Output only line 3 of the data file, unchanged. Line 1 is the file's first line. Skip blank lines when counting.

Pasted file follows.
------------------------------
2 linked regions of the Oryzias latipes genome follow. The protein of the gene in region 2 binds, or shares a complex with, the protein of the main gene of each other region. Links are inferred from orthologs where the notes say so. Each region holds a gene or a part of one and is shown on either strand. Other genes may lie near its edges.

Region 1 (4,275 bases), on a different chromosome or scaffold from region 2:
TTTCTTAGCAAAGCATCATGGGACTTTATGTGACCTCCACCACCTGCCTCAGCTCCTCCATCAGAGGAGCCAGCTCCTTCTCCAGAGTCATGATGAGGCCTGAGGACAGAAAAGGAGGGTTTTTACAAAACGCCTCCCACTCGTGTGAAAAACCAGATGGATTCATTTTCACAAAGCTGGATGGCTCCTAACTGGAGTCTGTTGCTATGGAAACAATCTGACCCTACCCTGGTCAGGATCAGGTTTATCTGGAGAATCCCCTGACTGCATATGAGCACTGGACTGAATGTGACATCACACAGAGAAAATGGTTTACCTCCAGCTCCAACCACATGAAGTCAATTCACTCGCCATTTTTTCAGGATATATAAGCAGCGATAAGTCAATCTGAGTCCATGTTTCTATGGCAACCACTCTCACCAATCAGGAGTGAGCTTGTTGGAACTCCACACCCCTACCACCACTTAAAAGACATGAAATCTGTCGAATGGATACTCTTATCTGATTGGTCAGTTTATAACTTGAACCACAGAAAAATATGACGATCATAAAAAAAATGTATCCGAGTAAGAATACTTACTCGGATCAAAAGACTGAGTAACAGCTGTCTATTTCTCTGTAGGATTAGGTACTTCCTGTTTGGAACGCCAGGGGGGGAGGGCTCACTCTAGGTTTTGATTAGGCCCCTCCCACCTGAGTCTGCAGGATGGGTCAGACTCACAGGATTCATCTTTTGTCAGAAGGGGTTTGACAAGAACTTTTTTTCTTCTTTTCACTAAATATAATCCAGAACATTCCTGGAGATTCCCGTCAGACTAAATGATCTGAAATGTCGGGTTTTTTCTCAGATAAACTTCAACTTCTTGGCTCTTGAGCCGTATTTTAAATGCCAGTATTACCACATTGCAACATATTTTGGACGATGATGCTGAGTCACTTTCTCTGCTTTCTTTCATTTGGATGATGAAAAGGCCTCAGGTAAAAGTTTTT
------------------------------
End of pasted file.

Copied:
TTTCTTAGCAAAGCATCATGGGACTTTATGTGACCTCCACCACCTGCCTCAGCTCCTCCATCAGAGGAGCCAGCTCCTTCTCCAGAGTCATGATGAGGCCTGAGGACAGAAAAGGAGGGTTTTTACAAAACGCCTCCCACTCGTGTGAAAAACCAGATGGATTCATTTTCACAAAGCTGGATGGCTCCTAACTGGAGTCTGTTGCTATGGAAACAATCTGACCCTACCCTGGTCAGGATCAGGTTTATCTGGAGAATCCCCTGACTGCATATGAGCACTGGACTGAATGTGACATCACACAGAGAAAATGGTTTACCTCCAGCTCCAACCACATGAAGTCAATTCACTCGCCATTTTTTCAGGATATATAAGCAGCGATAAGTCAATCTGAGTCCATGTTTCTATGGCAACCACTCTCACCAATCAGGAGTGAGCTTGTTGGAACTCCACACCCCTACCACCACTTAAAAGACATGAAATCTGTCGAATGGATACTCTTATCTGATTGGTCAGTTTATAACTTGAACCACAGAAAAATATGACGATCATAAAAAAAATGTATCCGAGTAAGAATACTTACTCGGATCAAAAGACTGAGTAACAGCTGTCTATTTCTCTGTAGGATTAGGTACTTCCTGTTTGGAACGCCAGGGGGGGAGGGCTCACTCTAGGTTTTGATTAGGCCCCTCCCACCTGAGTCTGCAGGATGGGTCAGACTCACAGGATTCATCTTTTGTCAGAAGGGGTTTGACAAGAACTTTTTTTCTTCTTTTCACTAAATATAATCCAGAACATTCCTGGAGATTCCCGTCAGACTAAATGATCTGAAATGTCGGGTTTTTTCTCAGATAAACTTCAACTTCTTGGCTCTTGAGCCGTATTTTAAATGCCAGTATTACCACATTGCAACATATTTTGGACGATGATGCTGAGTCACTTTCTCTGCTTTCTTTCATTTGGATGATGAAAAGGCCTCAGGTAAAAGTTTTT